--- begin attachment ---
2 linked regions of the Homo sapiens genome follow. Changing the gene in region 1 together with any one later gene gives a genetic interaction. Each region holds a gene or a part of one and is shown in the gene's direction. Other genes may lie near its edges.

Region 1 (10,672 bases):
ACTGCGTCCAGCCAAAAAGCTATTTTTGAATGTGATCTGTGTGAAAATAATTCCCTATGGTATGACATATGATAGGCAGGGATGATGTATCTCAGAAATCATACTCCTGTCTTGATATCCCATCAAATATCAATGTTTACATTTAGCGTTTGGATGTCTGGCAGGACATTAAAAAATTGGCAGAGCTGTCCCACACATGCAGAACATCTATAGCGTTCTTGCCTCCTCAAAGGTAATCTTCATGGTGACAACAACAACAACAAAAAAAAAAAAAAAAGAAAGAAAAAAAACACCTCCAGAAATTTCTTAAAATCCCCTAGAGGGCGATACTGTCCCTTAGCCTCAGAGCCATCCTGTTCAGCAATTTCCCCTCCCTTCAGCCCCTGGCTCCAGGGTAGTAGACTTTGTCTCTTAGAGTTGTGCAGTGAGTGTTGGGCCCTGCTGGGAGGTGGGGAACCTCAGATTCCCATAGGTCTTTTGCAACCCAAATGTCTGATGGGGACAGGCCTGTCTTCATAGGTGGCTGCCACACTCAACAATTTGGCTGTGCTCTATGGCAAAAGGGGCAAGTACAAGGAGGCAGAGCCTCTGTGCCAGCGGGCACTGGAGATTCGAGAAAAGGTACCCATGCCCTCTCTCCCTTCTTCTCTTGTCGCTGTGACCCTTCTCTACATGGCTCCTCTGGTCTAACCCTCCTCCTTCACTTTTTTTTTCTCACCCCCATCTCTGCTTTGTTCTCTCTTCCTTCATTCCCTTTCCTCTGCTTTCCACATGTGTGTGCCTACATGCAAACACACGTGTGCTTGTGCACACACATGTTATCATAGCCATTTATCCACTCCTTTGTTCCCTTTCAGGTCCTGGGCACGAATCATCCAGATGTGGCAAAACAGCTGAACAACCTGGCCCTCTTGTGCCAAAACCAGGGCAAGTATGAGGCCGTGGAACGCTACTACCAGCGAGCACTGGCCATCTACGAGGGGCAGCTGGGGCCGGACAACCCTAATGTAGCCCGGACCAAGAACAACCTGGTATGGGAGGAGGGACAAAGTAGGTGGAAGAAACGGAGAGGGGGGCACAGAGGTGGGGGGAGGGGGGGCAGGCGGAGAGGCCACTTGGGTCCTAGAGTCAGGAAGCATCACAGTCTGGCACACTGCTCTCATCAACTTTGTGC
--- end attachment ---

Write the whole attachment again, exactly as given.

2 linked regions of the Homo sapiens genome follow. Changing the gene in region 1 together with any one later gene gives a genetic interaction. Each region holds a gene or a part of one and is shown in the gene's direction. Other genes may lie near its edges.

Region 1 (10,672 bases):
ACTGCGTCCAGCCAAAAAGCTATTTTTGAATGTGATCTGTGTGAAAATAATTCCCTATGGTATGACATATGATAGGCAGGGATGATGTATCTCAGAAATCATACTCCTGTCTTGATATCCCATCAAATATCAATGTTTACATTTAGCGTTTGGATGTCTGGCAGGACATTAAAAAATTGGCAGAGCTGTCCCACACATGCAGAACATCTATAGCGTTCTTGCCTCCTCAAAGGTAATCTTCATGGTGACAACAACAACAACAAAAAAAAAAAAAAAAGAAAGAAAAAAAACACCTCCAGAAATTTCTTAAAATCCCCTAGAGGGCGATACTGTCCCTTAGCCTCAGAGCCATCCTGTTCAGCAATTTCCCCTCCCTTCAGCCCCTGGCTCCAGGGTAGTAGACTTTGTCTCTTAGAGTTGTGCAGTGAGTGTTGGGCCCTGCTGGGAGGTGGGGAACCTCAGATTCCCATAGGTCTTTTGCAACCCAAATGTCTGATGGGGACAGGCCTGTCTTCATAGGTGGCTGCCACACTCAACAATTTGGCTGTGCTCTATGGCAAAAGGGGCAAGTACAAGGAGGCAGAGCCTCTGTGCCAGCGGGCACTGGAGATTCGAGAAAAGGTACCCATGCCCTCTCTCCCTTCTTCTCTTGTCGCTGTGACCCTTCTCTACATGGCTCCTCTGGTCTAACCCTCCTCCTTCACTTTTTTTTTCTCACCCCCATCTCTGCTTTGTTCTCTCTTCCTTCATTCCCTTTCCTCTGCTTTCCACATGTGTGTGCCTACATGCAAACACACGTGTGCTTGTGCACACACATGTTATCATAGCCATTTATCCACTCCTTTGTTCCCTTTCAGGTCCTGGGCACGAATCATCCAGATGTGGCAAAACAGCTGAACAACCTGGCCCTCTTGTGCCAAAACCAGGGCAAGTATGAGGCCGTGGAACGCTACTACCAGCGAGCACTGGCCATCTACGAGGGGCAGCTGGGGCCGGACAACCCTAATGTAGCCCGGACCAAGAACAACCTGGTATGGGAGGAGGGACAAAGTAGGTGGAAGAAACGGAGAGGGGGGCACAGAGGTGGGGGGAGGGGGGGCAGGCGGAGAGGCCACTTGGGTCCTAGAGTCAGGAAGCATCACAGTCTGGCACACTGCTCTCATCAACTTTGTGC